The conspiracist

By MIKE MILIARD  |  January 11, 2007

The assassination, Kuntzler says now, “is the pivotal event of my life.” But it wasn’t until 1991, when a friend sent him a video documentary on the conspiracy theory, that he began studying it in earnest. He bought Crossfire, by assassination theorist Jim Marr. And the first set of The Men Who Killed Kennedy. He spent the next four years buried in evidence. Finally, he says, “I came to two conclusions: Lee Harvey Oswald killed no one — neither Dallas police officer Jefferson Davis Tippit nor President John Fitzgerald Kennedy. And that the government had restructured evidence to bring it in line with their version of events.”

Anyone who’s been schooled in Kennedy conspiracy theories is familiar with their common touchstones. The clumsy, bolt-action Mannlicher-Carcano rifle Oswald allegedly used to fire three shots in six seconds. The Grassy Knoll. The “Umbrella Man.” The “Babushka Lady.” The three tramps. “Back, and to the left.”

Kuntzler knew about these too. And, like many Americans (about 70 percent, according to several polls), he harbored deep suspicions that they could be plausibly woven together into an account of conspiracy, of whatever size or scope. Still, he says, “I hadn’t crossed the line to understand.”

070112_ciaguys_main
THE GAY RIGHT: Clay Shaw (top) and David Ferrie (bottom) allegedly set up Oswald through the CIA.
In his 20s, Kuntzler had supported seemingly populist Texas Democrat Lyndon Johnson. He campaigned for him in 1964, heading into the Deep South with stacks of “LBJ for the USA” stickers. Nearly 40 years later, a friend gave Kuntzler a copy of Robert Caro’s Master of the Senate, the third of a proposed four-volume biography of this very complex politician.

 “One third of the way through, I realized that Lyndon Johnson was responsible for the assassination,” Kuntzler says plainly. “I learned that he was utterly corrupt. He was always on the take. That he had an overpowering ambition for being president, and he would stop at nothing.”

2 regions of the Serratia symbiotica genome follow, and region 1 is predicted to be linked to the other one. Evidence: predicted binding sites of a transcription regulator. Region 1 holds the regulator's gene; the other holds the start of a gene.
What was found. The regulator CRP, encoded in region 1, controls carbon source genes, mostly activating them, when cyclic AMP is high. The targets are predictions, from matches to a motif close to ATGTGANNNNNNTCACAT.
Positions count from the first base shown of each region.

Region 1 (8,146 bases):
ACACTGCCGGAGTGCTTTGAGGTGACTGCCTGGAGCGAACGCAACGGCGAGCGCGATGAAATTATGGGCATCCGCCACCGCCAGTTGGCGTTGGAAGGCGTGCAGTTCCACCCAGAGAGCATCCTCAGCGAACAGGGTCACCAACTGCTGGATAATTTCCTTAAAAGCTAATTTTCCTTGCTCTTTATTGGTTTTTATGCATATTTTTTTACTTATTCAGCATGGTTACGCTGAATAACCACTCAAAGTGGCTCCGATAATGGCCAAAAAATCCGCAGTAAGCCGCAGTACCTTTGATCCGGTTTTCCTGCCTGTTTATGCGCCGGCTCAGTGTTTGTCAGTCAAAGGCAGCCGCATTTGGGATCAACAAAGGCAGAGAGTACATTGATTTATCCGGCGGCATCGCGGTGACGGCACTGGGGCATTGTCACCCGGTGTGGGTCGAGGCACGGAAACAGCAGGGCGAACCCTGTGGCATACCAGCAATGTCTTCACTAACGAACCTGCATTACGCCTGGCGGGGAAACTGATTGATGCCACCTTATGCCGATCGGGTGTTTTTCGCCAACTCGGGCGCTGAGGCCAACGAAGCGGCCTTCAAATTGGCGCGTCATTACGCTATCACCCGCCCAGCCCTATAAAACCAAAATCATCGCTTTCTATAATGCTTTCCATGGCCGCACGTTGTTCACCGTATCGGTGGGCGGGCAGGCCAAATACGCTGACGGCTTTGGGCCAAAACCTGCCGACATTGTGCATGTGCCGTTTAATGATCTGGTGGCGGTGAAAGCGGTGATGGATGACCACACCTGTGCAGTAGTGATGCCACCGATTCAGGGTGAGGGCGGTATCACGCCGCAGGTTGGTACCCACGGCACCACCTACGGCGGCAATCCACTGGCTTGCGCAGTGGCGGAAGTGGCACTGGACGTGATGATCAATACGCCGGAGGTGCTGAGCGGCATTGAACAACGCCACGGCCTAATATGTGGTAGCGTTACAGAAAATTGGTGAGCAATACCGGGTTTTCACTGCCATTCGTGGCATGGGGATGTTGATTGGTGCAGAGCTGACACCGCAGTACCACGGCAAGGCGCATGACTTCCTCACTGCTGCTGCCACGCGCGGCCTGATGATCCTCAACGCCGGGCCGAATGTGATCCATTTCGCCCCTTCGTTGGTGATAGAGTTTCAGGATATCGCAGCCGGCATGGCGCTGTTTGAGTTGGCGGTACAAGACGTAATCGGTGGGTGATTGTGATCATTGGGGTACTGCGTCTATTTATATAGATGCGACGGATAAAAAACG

Later, Kuntzler tracked down Barr McClellan’s book Blood, Money & Power: How L.B.J. Killed J.F.K. in an Atlanta bookstore, which confirmed his suspicions. The scales dropped from his eyes. The disparate parts of the assassination synthesized into a coherent whole, each actor’s role and motive crystal clear.

• LBJ helped put the plot into motion and was apprised of its workings. He “was largely a bystander, but he was a beneficiary.”
• J. Edgar Hoover threw in his hat because of Kennedy’s plans to oust him as FBI chief.
• The CIA brass was incensed by Kennedy’s plan to scale back the agency to the size envisioned by Harry Truman.
• The Texas oil industry was furious about Kennedy’s desire to reduce the lucrative oil-depletion allowance.
• The Mafia, who’d helped JFK win the 1960 election, was apoplectic at his brother Robert’s redoubled efforts to smash organized crime as attorney general.
• Cuban exiles, still smarting from the Bay of Pigs disaster and being sold out to defuse the Cuban Missile Crisis, were also mad.

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